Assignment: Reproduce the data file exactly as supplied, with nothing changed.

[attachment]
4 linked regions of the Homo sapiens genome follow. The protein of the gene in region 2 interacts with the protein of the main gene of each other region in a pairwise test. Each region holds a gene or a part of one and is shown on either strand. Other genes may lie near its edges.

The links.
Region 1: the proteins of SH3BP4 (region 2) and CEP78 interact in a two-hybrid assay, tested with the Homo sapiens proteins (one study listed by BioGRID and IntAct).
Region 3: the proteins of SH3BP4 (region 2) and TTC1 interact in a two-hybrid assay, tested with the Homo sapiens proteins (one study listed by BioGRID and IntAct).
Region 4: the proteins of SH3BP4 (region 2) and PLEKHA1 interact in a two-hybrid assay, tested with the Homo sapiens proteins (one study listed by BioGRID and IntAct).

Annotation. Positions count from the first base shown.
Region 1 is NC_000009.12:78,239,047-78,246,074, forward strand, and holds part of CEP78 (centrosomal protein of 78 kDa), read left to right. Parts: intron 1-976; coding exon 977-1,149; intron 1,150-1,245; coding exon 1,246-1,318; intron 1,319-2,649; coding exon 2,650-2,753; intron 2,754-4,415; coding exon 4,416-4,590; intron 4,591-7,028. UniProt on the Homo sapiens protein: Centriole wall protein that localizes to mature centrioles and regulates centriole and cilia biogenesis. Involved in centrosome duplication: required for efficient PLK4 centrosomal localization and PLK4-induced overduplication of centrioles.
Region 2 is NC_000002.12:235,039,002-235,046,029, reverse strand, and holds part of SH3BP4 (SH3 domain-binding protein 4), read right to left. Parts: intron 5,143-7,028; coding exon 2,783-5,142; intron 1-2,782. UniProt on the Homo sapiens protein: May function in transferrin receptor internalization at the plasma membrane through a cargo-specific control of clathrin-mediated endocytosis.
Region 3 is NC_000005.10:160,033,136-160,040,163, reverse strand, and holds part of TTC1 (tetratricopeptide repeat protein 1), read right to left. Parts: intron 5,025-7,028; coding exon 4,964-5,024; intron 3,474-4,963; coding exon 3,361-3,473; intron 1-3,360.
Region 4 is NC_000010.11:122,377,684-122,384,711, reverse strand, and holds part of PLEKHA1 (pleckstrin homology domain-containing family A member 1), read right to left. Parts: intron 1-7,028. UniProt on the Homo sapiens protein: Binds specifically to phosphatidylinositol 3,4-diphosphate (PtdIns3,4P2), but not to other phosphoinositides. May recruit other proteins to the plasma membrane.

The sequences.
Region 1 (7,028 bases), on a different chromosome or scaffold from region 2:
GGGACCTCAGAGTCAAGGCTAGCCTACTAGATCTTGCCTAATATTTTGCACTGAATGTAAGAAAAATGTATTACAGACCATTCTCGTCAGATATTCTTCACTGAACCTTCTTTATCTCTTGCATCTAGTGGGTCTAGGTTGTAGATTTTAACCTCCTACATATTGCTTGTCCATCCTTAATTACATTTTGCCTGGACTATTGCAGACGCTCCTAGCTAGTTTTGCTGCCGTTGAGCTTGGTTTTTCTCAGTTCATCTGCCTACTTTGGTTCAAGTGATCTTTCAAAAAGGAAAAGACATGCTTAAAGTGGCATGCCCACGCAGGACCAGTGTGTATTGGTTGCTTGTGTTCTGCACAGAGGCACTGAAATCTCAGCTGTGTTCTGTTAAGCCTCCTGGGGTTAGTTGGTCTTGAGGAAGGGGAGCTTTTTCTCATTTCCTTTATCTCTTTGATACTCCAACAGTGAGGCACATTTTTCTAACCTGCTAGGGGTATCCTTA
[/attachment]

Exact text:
4 linked regions of the Homo sapiens genome follow. The protein of the gene in region 2 interacts with the protein of the main gene of each other region in a pairwise test. Each region holds a gene or a part of one and is shown on either strand. Other genes may lie near its edges.

The links.
Region 1: the proteins of SH3BP4 (region 2) and CEP78 interact in a two-hybrid assay, tested with the Homo sapiens proteins (one study listed by BioGRID and IntAct).
Region 3: the proteins of SH3BP4 (region 2) and TTC1 interact in a two-hybrid assay, tested with the Homo sapiens proteins (one study listed by BioGRID and IntAct).
Region 4: the proteins of SH3BP4 (region 2) and PLEKHA1 interact in a two-hybrid assay, tested with the Homo sapiens proteins (one study listed by BioGRID and IntAct).

Annotation. Positions count from the first base shown.
Region 1 is NC_000009.12:78,239,047-78,246,074, forward strand, and holds part of CEP78 (centrosomal protein of 78 kDa), read left to right. Parts: intron 1-976; coding exon 977-1,149; intron 1,150-1,245; coding exon 1,246-1,318; intron 1,319-2,649; coding exon 2,650-2,753; intron 2,754-4,415; coding exon 4,416-4,590; intron 4,591-7,028. UniProt on the Homo sapiens protein: Centriole wall protein that localizes to mature centrioles and regulates centriole and cilia biogenesis. Involved in centrosome duplication: required for efficient PLK4 centrosomal localization and PLK4-induced overduplication of centrioles.
Region 2 is NC_000002.12:235,039,002-235,046,029, reverse strand, and holds part of SH3BP4 (SH3 domain-binding protein 4), read right to left. Parts: intron 5,143-7,028; coding exon 2,783-5,142; intron 1-2,782. UniProt on the Homo sapiens protein: May function in transferrin receptor internalization at the plasma membrane through a cargo-specific control of clathrin-mediated endocytosis.
Region 3 is NC_000005.10:160,033,136-160,040,163, reverse strand, and holds part of TTC1 (tetratricopeptide repeat protein 1), read right to left. Parts: intron 5,025-7,028; coding exon 4,964-5,024; intron 3,474-4,963; coding exon 3,361-3,473; intron 1-3,360.
Region 4 is NC_000010.11:122,377,684-122,384,711, reverse strand, and holds part of PLEKHA1 (pleckstrin homology domain-containing family A member 1), read right to left. Parts: intron 1-7,028. UniProt on the Homo sapiens protein: Binds specifically to phosphatidylinositol 3,4-diphosphate (PtdIns3,4P2), but not to other phosphoinositides. May recruit other proteins to the plasma membrane.

The sequences.
Region 1 (7,028 bases), on a different chromosome or scaffold from region 2:
GGGACCTCAGAGTCAAGGCTAGCCTACTAGATCTTGCCTAATATTTTGCACTGAATGTAAGAAAAATGTATTACAGACCATTCTCGTCAGATATTCTTCACTGAACCTTCTTTATCTCTTGCATCTAGTGGGTCTAGGTTGTAGATTTTAACCTCCTACATATTGCTTGTCCATCCTTAATTACATTTTGCCTGGACTATTGCAGACGCTCCTAGCTAGTTTTGCTGCCGTTGAGCTTGGTTTTTCTCAGTTCATCTGCCTACTTTGGTTCAAGTGATCTTTCAAAAAGGAAAAGACATGCTTAAAGTGGCATGCCCACGCAGGACCAGTGTGTATTGGTTGCTTGTGTTCTGCACAGAGGCACTGAAATCTCAGCTGTGTTCTGTTAAGCCTCCTGGGGTTAGTTGGTCTTGAGGAAGGGGAGCTTTTTCTCATTTCCTTTATCTCTTTGATACTCCAACAGTGAGGCACATTTTTCTAACCTGCTAGGGGTATCCTTA